This Vietnam War movie is full of antagonism and opposites : Sargeant Barnes x Sargeant Elias, Idealism x Pragmatism, White x Black , Junkies x Squares and Pacifism x Belicism. This dialectical clash ultimately represents the death of the American Dream, a reccurring theme during the Vietnam War Years. The movie portrays intrinsic conflicts of American Society acting in a foreign environment, in a reality much more cruel and savage than in the cities of the US.
Whenever the American Dream dies, Samuel Barber’s Addaggio for Strings is played. Franklin Delano Roosevelt died on 12th April 1945. The Addaggio for Strings was played in American radios. Besides being played in the background of the scene in which Sgt. Elias dies (brilliant acting by William Defoe), Barber’s music serve as a theme for the whole movie: the death of the American dream, in its freedom and collective nature; due to the Vietnam War, the Watergate scandals and many social-political convulsions happening at that time.
16. The Big Lebowski
Coen brothers’ neo noir comedy has an outstanding soundtrack, blending different genres and artists like: Bob Dylan, Yma Sumac, Gypsy Kings, Kenny Rogers and Creedence Clearwater Revival. But that’s not the issue here, dude.
Mozart’s Requiem is a piece that represents sadness and urge: it is the last composition of the Austrian genius and it is a Funeral Mass. It is used in a scene which Mr. Lebowski tells the Dude about Bunny’s kidnapping and how important she is to him.
The Requiem serves as a perfect soundtrack to a tragic atmosphere and it’s contrasted with the Dude’s spontaneity (“Mind if I do a J?” he politely asks before lighting up a joint). In this case, classical music serves as a rhetorical element, emphasizing the feeling that Mr. Lebowski wants to pass to Dude. And it works. Dude takes it seriously and the briefcase scene with Walter is a hilarious finishing of the whole farce.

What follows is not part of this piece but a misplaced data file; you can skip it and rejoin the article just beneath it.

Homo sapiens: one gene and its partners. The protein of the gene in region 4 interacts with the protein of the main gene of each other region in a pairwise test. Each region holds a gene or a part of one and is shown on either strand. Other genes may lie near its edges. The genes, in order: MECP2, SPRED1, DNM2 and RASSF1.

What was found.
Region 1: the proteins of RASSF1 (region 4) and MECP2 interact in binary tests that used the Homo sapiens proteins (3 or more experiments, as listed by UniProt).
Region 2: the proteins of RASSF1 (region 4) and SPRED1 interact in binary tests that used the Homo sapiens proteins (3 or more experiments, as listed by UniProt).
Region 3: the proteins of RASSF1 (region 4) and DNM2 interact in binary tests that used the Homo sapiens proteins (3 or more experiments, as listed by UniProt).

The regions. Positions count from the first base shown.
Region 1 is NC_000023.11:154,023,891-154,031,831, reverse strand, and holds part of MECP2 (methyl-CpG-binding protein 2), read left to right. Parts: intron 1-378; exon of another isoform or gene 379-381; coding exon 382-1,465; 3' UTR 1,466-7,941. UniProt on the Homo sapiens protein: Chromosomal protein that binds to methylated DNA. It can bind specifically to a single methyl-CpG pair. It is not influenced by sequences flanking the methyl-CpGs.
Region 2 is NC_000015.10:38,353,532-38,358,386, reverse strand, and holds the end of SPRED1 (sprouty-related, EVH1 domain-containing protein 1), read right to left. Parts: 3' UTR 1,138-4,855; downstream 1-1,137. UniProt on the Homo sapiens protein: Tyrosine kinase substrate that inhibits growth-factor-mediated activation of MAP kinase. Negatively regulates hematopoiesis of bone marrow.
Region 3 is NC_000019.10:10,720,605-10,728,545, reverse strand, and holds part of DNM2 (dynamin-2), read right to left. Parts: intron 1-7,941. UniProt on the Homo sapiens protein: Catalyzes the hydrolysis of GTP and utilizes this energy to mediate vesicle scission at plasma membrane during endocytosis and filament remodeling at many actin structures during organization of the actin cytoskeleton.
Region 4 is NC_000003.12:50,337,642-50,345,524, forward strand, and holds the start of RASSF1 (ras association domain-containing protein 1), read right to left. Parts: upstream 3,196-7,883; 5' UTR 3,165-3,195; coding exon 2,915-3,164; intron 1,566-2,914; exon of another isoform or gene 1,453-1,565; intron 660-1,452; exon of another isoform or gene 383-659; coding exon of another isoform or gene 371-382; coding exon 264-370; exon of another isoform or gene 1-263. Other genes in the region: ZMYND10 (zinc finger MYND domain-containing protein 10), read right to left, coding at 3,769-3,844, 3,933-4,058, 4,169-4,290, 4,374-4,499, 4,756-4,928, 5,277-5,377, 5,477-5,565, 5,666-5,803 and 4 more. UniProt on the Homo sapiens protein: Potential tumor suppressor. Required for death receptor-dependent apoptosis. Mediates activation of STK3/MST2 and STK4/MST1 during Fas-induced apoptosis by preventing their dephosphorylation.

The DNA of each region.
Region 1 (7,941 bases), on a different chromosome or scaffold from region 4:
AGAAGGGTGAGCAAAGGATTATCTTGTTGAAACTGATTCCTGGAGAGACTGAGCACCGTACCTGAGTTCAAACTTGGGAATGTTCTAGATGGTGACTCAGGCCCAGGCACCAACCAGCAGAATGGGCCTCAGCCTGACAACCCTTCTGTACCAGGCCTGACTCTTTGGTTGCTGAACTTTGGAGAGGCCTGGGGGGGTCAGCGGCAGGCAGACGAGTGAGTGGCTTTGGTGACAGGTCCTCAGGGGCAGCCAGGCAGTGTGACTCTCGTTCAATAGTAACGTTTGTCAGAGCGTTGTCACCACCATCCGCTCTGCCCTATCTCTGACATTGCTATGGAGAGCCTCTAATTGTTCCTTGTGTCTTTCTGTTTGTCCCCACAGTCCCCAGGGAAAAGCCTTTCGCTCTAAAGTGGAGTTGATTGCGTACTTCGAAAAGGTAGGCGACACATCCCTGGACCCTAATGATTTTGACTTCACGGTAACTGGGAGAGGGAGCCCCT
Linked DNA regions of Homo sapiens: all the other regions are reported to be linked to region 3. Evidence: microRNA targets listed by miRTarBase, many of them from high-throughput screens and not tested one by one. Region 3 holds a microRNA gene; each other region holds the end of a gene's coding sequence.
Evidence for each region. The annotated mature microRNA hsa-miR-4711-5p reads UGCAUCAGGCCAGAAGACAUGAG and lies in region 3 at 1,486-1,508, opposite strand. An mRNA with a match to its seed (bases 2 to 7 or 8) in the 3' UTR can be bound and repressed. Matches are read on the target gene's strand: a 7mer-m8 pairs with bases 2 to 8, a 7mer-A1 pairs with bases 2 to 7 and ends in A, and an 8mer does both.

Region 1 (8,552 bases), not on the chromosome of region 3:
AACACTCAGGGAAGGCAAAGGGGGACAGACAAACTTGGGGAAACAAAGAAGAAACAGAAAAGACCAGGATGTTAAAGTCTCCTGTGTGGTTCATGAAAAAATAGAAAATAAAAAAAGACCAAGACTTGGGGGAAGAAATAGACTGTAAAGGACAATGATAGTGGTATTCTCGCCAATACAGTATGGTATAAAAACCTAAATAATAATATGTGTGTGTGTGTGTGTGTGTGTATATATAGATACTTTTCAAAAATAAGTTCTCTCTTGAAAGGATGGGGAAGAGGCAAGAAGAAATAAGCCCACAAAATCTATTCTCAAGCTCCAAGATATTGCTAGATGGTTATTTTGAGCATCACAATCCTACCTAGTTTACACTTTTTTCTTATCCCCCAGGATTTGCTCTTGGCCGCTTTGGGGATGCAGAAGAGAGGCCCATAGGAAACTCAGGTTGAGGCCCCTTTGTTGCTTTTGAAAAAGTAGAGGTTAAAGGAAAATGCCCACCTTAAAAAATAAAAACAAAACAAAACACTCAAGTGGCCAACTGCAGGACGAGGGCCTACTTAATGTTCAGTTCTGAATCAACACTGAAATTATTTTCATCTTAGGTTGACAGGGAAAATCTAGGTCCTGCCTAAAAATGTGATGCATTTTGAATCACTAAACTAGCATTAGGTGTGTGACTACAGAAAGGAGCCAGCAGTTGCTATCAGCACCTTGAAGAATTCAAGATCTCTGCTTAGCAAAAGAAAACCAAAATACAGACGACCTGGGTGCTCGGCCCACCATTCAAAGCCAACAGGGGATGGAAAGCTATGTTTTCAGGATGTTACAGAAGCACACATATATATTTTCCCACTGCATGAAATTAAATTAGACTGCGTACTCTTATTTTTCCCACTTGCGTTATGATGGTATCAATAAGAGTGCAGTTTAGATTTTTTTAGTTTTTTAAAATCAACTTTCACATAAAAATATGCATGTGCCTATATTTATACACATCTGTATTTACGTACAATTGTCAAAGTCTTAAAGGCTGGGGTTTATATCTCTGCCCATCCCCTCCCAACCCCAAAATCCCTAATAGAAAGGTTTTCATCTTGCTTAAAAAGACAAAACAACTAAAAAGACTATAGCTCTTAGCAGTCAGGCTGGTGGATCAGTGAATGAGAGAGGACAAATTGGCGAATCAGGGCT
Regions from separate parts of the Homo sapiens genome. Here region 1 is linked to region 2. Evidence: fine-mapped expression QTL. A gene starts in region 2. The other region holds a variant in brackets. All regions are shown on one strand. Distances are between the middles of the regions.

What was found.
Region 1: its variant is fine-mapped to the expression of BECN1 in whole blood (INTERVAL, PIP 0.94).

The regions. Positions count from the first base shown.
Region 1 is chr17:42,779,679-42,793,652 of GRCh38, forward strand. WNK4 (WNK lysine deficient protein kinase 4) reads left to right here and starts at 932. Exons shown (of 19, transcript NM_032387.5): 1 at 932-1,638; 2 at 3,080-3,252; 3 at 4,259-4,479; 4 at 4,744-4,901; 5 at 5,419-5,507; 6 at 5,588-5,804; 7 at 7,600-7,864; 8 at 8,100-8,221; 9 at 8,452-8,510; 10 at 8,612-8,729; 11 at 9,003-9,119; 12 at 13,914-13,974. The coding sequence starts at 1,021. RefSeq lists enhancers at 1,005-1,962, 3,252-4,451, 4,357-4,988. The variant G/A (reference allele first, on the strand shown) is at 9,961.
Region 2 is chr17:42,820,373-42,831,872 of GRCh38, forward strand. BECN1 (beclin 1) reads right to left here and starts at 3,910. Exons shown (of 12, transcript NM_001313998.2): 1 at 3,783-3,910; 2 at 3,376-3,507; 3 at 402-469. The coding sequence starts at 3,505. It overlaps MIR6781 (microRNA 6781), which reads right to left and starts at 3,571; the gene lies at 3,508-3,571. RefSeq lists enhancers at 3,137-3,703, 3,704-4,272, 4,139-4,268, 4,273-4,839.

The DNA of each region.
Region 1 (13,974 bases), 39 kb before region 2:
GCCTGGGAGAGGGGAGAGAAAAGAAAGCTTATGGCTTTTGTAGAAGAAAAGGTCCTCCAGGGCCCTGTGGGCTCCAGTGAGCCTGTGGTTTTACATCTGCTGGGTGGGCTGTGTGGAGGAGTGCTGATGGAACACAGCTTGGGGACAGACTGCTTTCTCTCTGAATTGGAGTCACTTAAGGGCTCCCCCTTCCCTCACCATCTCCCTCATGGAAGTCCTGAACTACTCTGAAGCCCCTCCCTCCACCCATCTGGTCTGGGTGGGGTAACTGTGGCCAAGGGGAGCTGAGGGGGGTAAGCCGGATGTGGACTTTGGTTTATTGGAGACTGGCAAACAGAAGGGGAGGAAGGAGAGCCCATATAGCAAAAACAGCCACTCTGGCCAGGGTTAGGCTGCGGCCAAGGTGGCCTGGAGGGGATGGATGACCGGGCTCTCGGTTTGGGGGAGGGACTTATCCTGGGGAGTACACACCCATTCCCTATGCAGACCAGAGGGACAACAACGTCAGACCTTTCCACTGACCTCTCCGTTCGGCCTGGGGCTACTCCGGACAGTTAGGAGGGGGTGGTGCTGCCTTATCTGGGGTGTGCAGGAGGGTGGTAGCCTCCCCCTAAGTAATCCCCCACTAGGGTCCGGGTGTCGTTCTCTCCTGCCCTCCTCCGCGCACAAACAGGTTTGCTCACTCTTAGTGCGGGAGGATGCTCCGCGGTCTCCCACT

15. The Unbearable Lightness of Being
Bartok, Ravel and Janacek are considered modern classical composers. Despite this label, what characterizes them most is the fact that they mix traditional European music with the innovative techniques of Modernism.
The Unbearable Lightness of Being, adapted from Milan Kundera’s book, is a mix of these two characteristics: a new country struggling with its old traditions. Daniel Day Lewis and Juliette Binoche perfectly portray a couple, the former resembling the new characteristics (mainly his “free love” persona) and the latter a traditional Czech woman, monogamist and conservative.
The Soundtrack is only composed by Leos Janacek’s works and it’s a beautiful homage to a composer that represented perfectly the historical moment of the movie. Milan Kundera even had his own term for this kind of art: “Anti-Modern Modernism”